1.1.A.75 Appropriate state or territory body (ACCS (child wellbeing))

Definition

For the purpose of notifications for ACCS (child wellbeing), an 'appropriate state or territory body' is:

  • a department or agency of the state or territory that is responsible for dealing with matters relating to the welfare of children, or
  • an organisation dealing with such matters on behalf of such a department or agency in accordance with an agreement between the department or agency and the organisation.

Implementation

In practice, organisations can be considered appropriate if:

  • they are
    • a state or territory department or agency,
    • funded or part-funded by the state or territory,
    • otherwise supported or endorsed by the state or territory,
  • and if they support families with regard to the following matters:
    • parenting assistance including family support programs,
    • interpersonal conflict, separation, mediation services,
    • child and maternal health services, including antenatal services,
    • drug or alcohol or substance abuse services,
    • community health services including publicly funded general practitioner services (but not private services), mental health services, counselling services, women's health services, bereavement counselling services (psychology or social work), psychiatric services or palliative care services,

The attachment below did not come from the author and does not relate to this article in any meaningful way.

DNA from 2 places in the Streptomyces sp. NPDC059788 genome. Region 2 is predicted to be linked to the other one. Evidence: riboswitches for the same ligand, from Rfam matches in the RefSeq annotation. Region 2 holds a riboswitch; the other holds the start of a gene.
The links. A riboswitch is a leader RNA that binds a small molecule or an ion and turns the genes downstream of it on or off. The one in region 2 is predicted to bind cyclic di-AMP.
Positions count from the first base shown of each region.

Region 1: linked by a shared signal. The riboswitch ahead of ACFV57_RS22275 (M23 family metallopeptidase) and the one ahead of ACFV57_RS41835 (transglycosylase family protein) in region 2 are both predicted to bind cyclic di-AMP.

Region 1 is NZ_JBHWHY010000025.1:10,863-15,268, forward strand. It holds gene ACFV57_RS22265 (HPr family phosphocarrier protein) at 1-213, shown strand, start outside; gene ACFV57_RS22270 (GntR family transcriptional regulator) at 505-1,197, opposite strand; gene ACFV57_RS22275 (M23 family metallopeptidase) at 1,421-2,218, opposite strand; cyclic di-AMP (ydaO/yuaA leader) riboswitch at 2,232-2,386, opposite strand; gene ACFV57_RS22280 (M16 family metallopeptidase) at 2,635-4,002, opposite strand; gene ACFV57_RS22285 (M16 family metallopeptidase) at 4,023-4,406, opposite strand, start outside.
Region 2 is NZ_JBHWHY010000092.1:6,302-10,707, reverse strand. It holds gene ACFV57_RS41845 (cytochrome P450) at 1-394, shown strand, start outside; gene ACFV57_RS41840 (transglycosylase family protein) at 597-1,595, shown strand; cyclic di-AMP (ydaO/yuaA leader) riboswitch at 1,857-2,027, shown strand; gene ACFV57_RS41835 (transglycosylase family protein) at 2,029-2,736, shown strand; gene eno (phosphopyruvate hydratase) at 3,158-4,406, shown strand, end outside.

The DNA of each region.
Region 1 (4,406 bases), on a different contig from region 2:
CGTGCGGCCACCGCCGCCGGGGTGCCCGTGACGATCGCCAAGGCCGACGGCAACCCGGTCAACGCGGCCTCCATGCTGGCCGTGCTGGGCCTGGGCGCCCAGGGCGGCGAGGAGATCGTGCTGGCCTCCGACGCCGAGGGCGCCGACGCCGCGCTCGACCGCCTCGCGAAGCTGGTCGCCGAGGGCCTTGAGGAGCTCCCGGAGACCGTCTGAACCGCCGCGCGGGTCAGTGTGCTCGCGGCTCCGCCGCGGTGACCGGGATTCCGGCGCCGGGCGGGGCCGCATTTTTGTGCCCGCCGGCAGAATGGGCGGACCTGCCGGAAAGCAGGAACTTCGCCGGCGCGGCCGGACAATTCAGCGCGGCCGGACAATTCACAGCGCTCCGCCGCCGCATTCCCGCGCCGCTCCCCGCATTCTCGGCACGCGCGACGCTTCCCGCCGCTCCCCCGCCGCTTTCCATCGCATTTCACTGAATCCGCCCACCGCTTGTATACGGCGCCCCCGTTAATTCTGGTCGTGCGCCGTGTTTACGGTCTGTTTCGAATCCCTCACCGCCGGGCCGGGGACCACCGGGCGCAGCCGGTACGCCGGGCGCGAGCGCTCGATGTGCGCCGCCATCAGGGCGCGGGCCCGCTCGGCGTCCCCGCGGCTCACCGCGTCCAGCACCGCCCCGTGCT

• domestic violence, rape victim support or other similar support services (including state or territory police),
    • homelessness, crisis or public housing services,
    • financial and gambling counselling services,
    • Aboriginal and Torres Strait Islander health and support services,
    • school readiness programs, school counsellors and other education related 'secondary services',
    • other early intervention services,
    • child protection agency.

Act reference: FA(Admin)Act section 204K Notice to State/Territory body of child at risk of serious abuse or neglect

Policy reference: FA Guide 2.8.1.60 ACCS (child wellbeing) - Giving Notice

Last reviewed: 2 July 2018